On July 21st we boarded the 7am Camper Bus, as had become routine by this point in the season, and rode the relatively short distance to the East Fork River. A lot of backpackers were on the bus today, so it made multiple stops, but the driver was efficient at making consistent progress down the road. Soon we were left on the east end of the bridge over the East Fork River, as I’d requested, and the bus pressed on without us.
The dust from the departed bus was still settling when we saw a grizzly bear! It was upstream among the channels of the East Fork River, ambling this way and that with no particular direction… as a wild bear will. It was a few hundred yards away and hadn’t taken notice of us, so we stood on the road for a few minutes and observed him. Even though we were on the road and weren’t quite hiking yet, this was our first bear sighting while on foot!
We watched for a few more minutes as he swam across the deepest, strongest channel of the river with ease, and shook himself dry like a wet dog. We immediately appreciated how swiftly the bear could cover a lot of distance in no time. With the realization came the sudden desire to clear out of the area and begin our hike, which fortunately began on the opposite, downstream side of the river.
down the East Fork of the Toklat River
I looked over my shoulder for the next twenty or thirty minutes, but we wouldn’t see the bear again.
We crossed the river almost immediately, and were underway for less than an hour when we ended up taking a long break. I wasn’t feeling well, presumably from something I ate last night. Our forward progress through here had been slow – staying down at the water level would have required multiple, tedious, significant river crossings. The alternative of staying high and to the left brought us over some exhaustively undulating slopes that were swampy and riddled with mosquitoes.
So we rested for a while in the tundra. The morning had been cloudy, and our last check of the weather forecast hadn’t been very encouraging. After last week’s debacle, it was increasingly difficult to muster the motivation to press on through this terrain – it only seemed to want to push us back to the road.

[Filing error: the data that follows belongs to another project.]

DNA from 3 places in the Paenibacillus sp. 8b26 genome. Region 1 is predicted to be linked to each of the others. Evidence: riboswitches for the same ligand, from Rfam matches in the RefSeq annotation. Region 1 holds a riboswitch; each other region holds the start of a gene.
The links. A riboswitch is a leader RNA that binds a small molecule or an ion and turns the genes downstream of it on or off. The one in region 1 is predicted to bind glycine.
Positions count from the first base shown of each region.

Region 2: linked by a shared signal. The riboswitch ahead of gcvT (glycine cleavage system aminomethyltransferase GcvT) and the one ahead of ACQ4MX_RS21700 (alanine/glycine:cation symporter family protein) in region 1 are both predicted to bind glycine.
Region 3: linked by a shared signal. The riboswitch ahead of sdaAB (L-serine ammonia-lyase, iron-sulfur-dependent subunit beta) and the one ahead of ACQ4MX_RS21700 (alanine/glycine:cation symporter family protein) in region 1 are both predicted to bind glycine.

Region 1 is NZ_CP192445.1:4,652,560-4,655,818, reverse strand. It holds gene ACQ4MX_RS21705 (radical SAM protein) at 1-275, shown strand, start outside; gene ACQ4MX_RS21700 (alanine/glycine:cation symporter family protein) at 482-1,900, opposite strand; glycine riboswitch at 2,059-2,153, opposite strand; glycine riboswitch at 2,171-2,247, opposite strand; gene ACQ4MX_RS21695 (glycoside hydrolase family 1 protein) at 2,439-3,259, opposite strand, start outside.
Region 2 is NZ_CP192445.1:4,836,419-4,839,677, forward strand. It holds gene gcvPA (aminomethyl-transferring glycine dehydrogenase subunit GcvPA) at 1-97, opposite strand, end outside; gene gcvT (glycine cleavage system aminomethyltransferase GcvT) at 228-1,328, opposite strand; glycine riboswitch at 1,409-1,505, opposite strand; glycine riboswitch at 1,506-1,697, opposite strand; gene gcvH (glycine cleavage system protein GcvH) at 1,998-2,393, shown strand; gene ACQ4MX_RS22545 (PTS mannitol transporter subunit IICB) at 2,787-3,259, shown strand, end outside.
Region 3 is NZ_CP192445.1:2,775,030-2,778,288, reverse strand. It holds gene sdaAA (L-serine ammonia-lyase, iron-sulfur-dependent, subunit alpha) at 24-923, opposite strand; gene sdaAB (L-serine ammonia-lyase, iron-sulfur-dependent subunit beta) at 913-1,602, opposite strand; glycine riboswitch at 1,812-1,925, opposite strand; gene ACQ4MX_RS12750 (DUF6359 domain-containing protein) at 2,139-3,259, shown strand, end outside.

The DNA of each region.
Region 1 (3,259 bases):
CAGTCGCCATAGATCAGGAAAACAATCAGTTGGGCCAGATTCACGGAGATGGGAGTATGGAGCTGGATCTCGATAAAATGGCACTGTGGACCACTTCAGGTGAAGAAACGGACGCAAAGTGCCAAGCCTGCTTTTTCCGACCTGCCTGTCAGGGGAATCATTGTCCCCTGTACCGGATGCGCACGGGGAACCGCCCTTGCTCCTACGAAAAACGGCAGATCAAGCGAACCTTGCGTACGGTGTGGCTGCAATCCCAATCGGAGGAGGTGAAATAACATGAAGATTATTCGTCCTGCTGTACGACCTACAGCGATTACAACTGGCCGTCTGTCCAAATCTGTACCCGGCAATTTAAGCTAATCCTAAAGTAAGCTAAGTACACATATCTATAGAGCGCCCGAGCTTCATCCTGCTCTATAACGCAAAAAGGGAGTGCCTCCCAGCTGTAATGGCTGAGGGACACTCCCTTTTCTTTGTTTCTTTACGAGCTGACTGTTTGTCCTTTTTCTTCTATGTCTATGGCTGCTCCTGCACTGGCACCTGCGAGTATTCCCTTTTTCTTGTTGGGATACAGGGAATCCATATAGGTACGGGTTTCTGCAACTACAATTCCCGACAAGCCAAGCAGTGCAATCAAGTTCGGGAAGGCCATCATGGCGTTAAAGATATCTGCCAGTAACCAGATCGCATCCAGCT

I also conjured up some worries about the unknown condition of tomorrow’s main Toklat River. It had rained so much last week (All summer, really). If we got any more rain overnight, a potentially necessary river crossing could be disastrous.
Throughout this extended break we observed as a virtual parade of caribou made their way along the river corridor, one after another after another. Backpacking is often all about going from point A to point B, but you really have to sit still for a while in this park to truly appreciate it, letting the wildlife’s comings and goings unfold while you’re at rest.
One of Denali’s greatest assets is the way in which its wildlife is abundant and free. There’s fortunately so much undeveloped space left in the last frontier that the natural migratory routes are largely intact. Creatures seem to go about their business as though man doesn’t exist, and (I get the impression that) there are no missing species that have been eradicated by man. It seems that even a sprawling area like Yellowstone isn’t truly large enough for the big mammals to maintain their natural patterns.
I didn’t realize this before coming up here, but as a seasoned traveler of the lower National Parks, there’s still a subconscious sense of man’s influence in those places – you may be in a wilderness area without a man-made thing in sight, but the place where you stand has tangible borders, and beyond those borders you know there’s civilization and development, and the McDonald’s that you passed in your car before paying the fee at the gate.